Trofeu Joaquim Agostinho
The Trofeu Joaquim Agostinho is the last tune up for the Portuguese peloton before the biggest race of the season, the Volta a Portugal. A lot of the teams turn out very strong for Agostinho, as it’s known. The amateur teams also turn out strong since the race is a 2.2 and the pinnacle of their calendar, aside the ‘Volta a Portugal do Futuro’.
British teams have had good performances in this race. Last year Endura lost the yellow jersey of Iker Camaño only on the last day. And the year before that Ian Bibby had an excellent showing but fell apart under the onslaught of the Portuguese teams on a very hard circuit race on the last day.
My team won the last two editions of the race.
I was very happy with my form before the race. I was setting pb’s on pretty much every long climb I passed in training and expected to go well.
I had a fall on the first day, caused by some anxious idiot cutting in for no reason; this type of thing was happening all the time during the first stage. I had a deep cut on my leg that required fixing, so I spent a few minutes getting mended before taking to the race again. I didn’t except to reach the peloton, but was going at a fairly good rate (I was averaging 45kph) and actually ended up catching them after about 40km, since the peloton was going slowly.
I was quite chuffed, I had never had the peace of mind to do such a thing before. I finished with the same time as the winner.
The cut ended up needing four stitches and the race doc and his team did an excellent job of fixing me up so I could continue racing. They did such a good job I didn’t need antibiotics and ten days latter I’ve only got a scar.
The rest of the race didn’t go so great. I developed an inflammation behind my knee due to an uneven cleat, worn on one side by the fall on the second stage. I wasn’t ridding badly though, always able to make the cut on the climbs. I managed to attack at a good time and got in a good little breakaway for 25km or so on the hard Torres Vedras circuit.
We got reeled in, but the break right after, instigated by two of the people who were in my break actually got away and stayed away. I lost touch with the speeding peloton on the descent near the finish when a team mate of mine went for off the road and our group disorganised and didn’t glue back on to the peloton.
The teams controlling had misspent their energy. I saw a bike shop near the finish and off I went immediately and bought new cleats.
The final stage was worse again. I was feeling good, new cleats, I’d put all the crap of the previous two days behind me when my bike kept getting out of tune… I went back to the car three times, to get it fixed and at 80km into the race the gear cable snapped, so back I went and changed bikes.
The replacement bike got that inflammation nagging and I kind of lost my enthusiasm at this stage, but the ‘engine’ was good and I stuck with it. I got up a cat 1 climb, (one of the deciding parts of the race,) in the front group.
And just when the descent started my gears broke, the rear mech catching on a spoke or something and brought me skidding to a halt. I was so pissed off standing by the road for four minutes by the time my team car rocked up.
The manager gave me a choice continue on another spare bike that’s not mine, or go to the broom wagon. I was about to continue when I said “no, someone else might need the bike”, and sure enough, David Livramento, one of the key guys for the race also breaks the gear cable on his bike.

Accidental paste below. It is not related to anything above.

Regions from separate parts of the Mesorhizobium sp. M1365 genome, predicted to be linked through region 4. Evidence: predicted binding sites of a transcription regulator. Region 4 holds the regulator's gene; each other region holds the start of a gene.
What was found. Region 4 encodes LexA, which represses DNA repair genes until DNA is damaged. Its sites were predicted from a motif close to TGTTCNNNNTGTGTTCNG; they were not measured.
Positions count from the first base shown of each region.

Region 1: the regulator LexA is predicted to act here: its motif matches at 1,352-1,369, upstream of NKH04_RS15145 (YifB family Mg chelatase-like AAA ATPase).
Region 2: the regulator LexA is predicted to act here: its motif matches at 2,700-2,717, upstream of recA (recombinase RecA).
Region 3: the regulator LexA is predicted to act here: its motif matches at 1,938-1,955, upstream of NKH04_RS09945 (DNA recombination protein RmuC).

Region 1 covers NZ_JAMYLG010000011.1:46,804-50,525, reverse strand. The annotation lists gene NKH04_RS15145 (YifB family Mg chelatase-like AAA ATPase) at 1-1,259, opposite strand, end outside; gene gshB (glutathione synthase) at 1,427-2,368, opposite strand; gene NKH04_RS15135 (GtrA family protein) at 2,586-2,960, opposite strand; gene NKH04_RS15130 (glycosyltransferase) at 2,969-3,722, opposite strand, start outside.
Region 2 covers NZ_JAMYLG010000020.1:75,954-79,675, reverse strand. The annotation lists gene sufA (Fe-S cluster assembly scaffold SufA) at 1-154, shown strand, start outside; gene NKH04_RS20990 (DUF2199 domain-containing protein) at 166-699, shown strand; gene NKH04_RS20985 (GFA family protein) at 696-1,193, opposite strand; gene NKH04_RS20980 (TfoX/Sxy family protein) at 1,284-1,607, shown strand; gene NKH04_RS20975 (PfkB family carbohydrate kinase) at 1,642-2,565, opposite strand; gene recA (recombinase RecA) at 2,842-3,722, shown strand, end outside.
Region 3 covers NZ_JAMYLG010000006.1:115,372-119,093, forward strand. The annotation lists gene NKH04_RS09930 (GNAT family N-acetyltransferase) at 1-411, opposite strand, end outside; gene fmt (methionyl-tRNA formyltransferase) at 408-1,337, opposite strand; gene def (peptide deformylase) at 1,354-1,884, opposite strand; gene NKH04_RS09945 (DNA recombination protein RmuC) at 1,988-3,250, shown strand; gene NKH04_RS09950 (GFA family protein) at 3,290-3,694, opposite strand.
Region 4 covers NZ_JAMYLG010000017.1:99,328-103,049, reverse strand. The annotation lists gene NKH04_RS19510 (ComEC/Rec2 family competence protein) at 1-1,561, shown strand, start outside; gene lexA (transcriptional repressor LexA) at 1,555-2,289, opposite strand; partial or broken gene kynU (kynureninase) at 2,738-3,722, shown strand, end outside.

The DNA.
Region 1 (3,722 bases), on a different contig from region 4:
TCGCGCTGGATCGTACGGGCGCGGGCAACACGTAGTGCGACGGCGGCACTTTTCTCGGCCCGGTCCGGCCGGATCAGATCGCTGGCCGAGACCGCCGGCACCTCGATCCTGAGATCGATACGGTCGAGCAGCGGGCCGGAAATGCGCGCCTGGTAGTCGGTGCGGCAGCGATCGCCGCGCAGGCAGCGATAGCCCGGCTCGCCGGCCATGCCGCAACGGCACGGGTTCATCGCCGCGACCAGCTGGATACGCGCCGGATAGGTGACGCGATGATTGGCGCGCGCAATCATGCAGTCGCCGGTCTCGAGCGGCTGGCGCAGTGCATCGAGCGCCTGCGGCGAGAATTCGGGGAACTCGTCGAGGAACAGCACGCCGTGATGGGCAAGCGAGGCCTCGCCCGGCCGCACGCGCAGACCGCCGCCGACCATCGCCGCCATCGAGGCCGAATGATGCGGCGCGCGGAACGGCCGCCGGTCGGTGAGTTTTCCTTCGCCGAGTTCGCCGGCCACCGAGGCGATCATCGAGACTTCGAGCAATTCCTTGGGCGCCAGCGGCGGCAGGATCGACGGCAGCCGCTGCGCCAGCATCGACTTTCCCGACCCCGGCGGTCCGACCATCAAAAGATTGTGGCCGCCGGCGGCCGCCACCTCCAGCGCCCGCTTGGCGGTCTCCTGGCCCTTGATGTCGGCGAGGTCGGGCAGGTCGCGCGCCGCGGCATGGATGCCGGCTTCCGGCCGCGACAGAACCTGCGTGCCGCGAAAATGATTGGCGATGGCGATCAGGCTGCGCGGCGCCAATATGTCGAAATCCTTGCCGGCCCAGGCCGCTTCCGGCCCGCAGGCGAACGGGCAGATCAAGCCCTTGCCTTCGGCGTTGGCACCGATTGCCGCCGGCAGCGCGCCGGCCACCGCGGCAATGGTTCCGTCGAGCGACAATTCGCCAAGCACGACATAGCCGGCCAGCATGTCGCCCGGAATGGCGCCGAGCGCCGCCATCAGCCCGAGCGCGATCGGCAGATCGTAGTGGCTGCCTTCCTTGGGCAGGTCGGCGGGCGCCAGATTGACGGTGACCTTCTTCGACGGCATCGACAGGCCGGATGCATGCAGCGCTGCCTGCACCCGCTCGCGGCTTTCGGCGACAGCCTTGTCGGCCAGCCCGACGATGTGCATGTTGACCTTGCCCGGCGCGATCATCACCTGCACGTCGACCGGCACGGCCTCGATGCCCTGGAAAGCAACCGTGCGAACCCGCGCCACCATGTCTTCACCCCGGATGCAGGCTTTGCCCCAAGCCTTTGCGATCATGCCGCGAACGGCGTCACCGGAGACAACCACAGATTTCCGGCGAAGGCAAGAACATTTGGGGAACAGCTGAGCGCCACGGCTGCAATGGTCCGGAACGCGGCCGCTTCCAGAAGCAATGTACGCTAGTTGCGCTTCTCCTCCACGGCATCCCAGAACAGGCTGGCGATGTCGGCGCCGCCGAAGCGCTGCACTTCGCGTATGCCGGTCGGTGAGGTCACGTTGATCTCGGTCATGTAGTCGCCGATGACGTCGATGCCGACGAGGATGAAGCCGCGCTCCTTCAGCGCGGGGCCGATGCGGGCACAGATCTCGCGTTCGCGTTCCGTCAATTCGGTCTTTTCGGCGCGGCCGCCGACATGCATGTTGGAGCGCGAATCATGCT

Not much else to say about that race apart from that I did my part without fault… Oh well.
* * *
Circuito de Getxo
Getxo I in the Basque country, it’s part of Bilbao or right beside it.
The thing is the Basque country is 1100 km away. Fine if you’re flying on one of the many low cost flights from Seville to Bilbao. Not fine if you have to get up at 4:15 and drive there, two cars and a caravan.
It’s madness, why so early in the morning? Why drive? So we go there, then with legs like sausages race 177km against an always killer Spanish peloton, then drive back, I get in at 03:00 in the morning.
Taking it easy, training well, staying relaxed would have been my preference.
However, the race itself was brilliantly well organised. I really struggled in the first half hour. Somewhere between the 08:30 in the morning start and all that time in the car meant that I had nothing in the legs and could barely stay in the peloton.
The race also started cold with out the normal neutralised start. I wasn’t expecting this and was right at the back of the peloton relaxed, but thinking “Bloody hell, they’re taking the piss a bit going at 50kph in the neutralised part of the race!“
Anyway I suffered like a dog till the break went away.
An anxious team mate of mine decide to set the rhythm at this point and I went asked what was up.
He just felt like it then another went back to the car and asked if we could control the race: I wasn’t fussed, I enjoy riding fast and was feeling good after a bad start. I and another two hit the front and I stayed there for the next 6 laps (out of 10) trying to average 43kph, my team mates working with me quite, but I was joined by Euskaltel and Euskadi (amateur -it’s the old ‘Orbea’ continental feeder team to Euskaltel) and only began to feel bad two laps from the end.
I went bad, rested a bit and was able to get over the nasty little climb every time without much fuss. On the last lap however loads of people began opening up in front of me and I didn’t have the gas to pass all the people and close all these gaps. I chased at about 20m off the back of the group for the next six km or so but just couldn’t rejoin, so I just pottered home in the group behind.
My form is unbelievably good… Nearly, nearly made it the front group despite drilling it on the front at 43 kph for 100km.
Still I the journey took it’s toll.
Hopefully I’ll go well at the Volta and be seen.